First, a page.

Last year, as I was presented with a bouquet, one of my students thanked me for helping them to get in touch with their spiritual side. In that moment, I realized they got me! They heard me! It was a very affirming moment.

By “following my bliss,” as Joseph Campbell says, towards all things spiritual, a little of that magic, that wisdom, found its way to my students. Hurray!  I want to make it clear that I do not see myself as a font of spiritual wisdom and authority of any sort. A lover of spirit, yes, and a fool. But spirit can sometimes usurp even a fool’s tongue. My student’s comment was a little victory for the Luke Skywalker inside us all.

The more I work in education, however, the more I see how it is increasingly driven by a business model rather than a spiritual one. (Well, most of our spiritual models have become bankrupted, which is perhaps the subject of another entry). This rotten, business, soul-sucking way of living through getting more, more, more has seeped its poison into education.

Of course, this unexamined business model showing up in education is not the conscious intention of dedicated educators and parents. Many have fought and are fighting against it. But this seepage is happening while most are all too caught up in the hardship of daily survival to notice. It is slinking into our classrooms under such glossy titles as No Child Left Behind.

In school, as in business, we have become obsessed about showing growth through data. Influenced by business, we made the erroneous leap in logic that assumes that an increase in test scores is somehow a measure of the growth of a human being. Well, I’m sorry, but just because a teacher has managed to shove some information down a student’s throat, through cleverness, intimidation, manipulation and force (usually because the teachers themselves are being forced) does not mean that that student, that person, has somehow grown.

And what do we want them to grow into? Better human beings? Naaah. We are teaching them to become people who will fit in unquestioningly to this modern system ruled by greed, power and fear. We send them to college where most become initiated to a life of debt. The rich just want to make sure they keep getting richer and they need our young people, body and soul, to do that.

We teach them to line up and play the game. Bliss? Shmiss! Get a job! We are so good at teaching them to get a job, that is, when there are jobs to be gotten, that the majority of people who graduate from college end up with a job that had nothing to do with their major. Now that’s success! Furthermore, we teach them the importance of “good communication skills” when it comes to getting that all-important job, but we don’t teach them how to connect deeply with whom or what they are communicating.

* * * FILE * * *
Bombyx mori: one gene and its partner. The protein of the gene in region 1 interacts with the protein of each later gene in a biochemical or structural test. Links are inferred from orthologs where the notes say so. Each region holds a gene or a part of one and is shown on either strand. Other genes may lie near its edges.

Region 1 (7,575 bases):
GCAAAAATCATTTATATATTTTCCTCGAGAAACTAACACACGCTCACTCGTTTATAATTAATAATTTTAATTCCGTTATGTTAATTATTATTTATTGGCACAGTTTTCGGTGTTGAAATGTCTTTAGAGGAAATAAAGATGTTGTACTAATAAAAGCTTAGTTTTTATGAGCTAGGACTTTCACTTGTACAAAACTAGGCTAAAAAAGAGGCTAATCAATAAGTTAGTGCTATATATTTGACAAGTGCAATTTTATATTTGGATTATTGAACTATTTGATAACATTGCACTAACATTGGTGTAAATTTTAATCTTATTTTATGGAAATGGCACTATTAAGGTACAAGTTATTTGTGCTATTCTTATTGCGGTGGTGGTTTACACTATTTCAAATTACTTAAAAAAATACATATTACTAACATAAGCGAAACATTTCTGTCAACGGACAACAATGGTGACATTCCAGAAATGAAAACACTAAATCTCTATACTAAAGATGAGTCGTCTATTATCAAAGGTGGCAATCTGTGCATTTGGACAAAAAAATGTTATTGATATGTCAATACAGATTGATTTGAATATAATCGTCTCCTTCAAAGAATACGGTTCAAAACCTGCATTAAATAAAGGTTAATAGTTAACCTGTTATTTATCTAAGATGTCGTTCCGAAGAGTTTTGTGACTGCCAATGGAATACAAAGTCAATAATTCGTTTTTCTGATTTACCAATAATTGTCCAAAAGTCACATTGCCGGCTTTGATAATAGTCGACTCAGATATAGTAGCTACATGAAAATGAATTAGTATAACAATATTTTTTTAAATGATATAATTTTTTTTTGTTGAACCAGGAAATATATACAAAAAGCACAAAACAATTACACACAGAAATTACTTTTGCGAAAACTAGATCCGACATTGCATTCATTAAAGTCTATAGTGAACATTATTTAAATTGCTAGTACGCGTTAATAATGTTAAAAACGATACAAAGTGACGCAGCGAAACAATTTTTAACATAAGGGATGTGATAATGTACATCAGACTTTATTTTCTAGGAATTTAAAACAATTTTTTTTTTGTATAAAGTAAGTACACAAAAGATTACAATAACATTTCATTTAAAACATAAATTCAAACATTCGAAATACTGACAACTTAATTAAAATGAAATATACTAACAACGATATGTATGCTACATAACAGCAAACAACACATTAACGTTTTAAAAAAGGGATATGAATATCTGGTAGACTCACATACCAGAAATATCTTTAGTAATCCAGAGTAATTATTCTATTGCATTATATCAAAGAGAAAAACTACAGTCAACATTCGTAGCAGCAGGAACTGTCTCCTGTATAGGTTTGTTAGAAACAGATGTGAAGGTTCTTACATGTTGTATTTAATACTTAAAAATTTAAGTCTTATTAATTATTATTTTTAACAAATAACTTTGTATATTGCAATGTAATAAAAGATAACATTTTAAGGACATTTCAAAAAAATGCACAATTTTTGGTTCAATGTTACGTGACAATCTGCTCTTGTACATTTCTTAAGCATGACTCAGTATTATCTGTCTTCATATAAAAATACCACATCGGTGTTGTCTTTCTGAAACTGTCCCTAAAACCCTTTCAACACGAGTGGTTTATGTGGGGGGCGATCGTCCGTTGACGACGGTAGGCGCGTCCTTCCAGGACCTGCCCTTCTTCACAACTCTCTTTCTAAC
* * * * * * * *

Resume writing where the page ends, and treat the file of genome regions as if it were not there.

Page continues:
We boast that we are teaching them how to be of “service,” but what we are really teaching them is how to go out and get what they want under the guise of serving a good cause in order to satisfy a selfish agenda. It’s based on business, based on colonialism. Everyone looks good on the surface, masking a hollowness, an inauthenticity. In a recent school meeting, I heard some teachers speak proudly of how they had taught students to make cold-calls. Really? This is how we do things now? We take. We take. We take. And since we’ve convinced ourselves that we are taking for a good cause, that makes it alright.

It is not alright. Respect and authenticity matter. True service, giving one’s gifts to those who have expressed a need, matters. These things actually make life better. More better than money. What good is a bunch of money if we are spiritually poor? Rich people who are spiritually poor have proven themselves to be disastrous to all life. If we start focusing on teaching our kids how to live, instead of how to pass a test, how to get over, then maybe we can restore some beauty to this world.

I’m so fed up with the business machine and its insidious nature of taking the most while giving the least, or giving nothing at all. Shamelessly it corrupts even our most sacred traditions and institutions. I am against the lie that money makes the world go ’round. It does not. It never has.

When I was dancing, I didn’t make a lot of money, but I felt rich. Nothing I could buy could give me the good vibes I got after a great, hot, sweaty class. Writing this blog and the people who read it make me feel rich. Nature makes me feel rich. Being in ritual makes me feel rich. Spirit makes me feel rich. My boyfriend makes me feel rich, rich, rich. My family and friends make me feel rich. My students make me feel rich (sometimes).

“What am I? Chopped liverrr?” asks Mr. Octopus.

“Oh, sorry! And Mr. Octopus makes me feel rich!”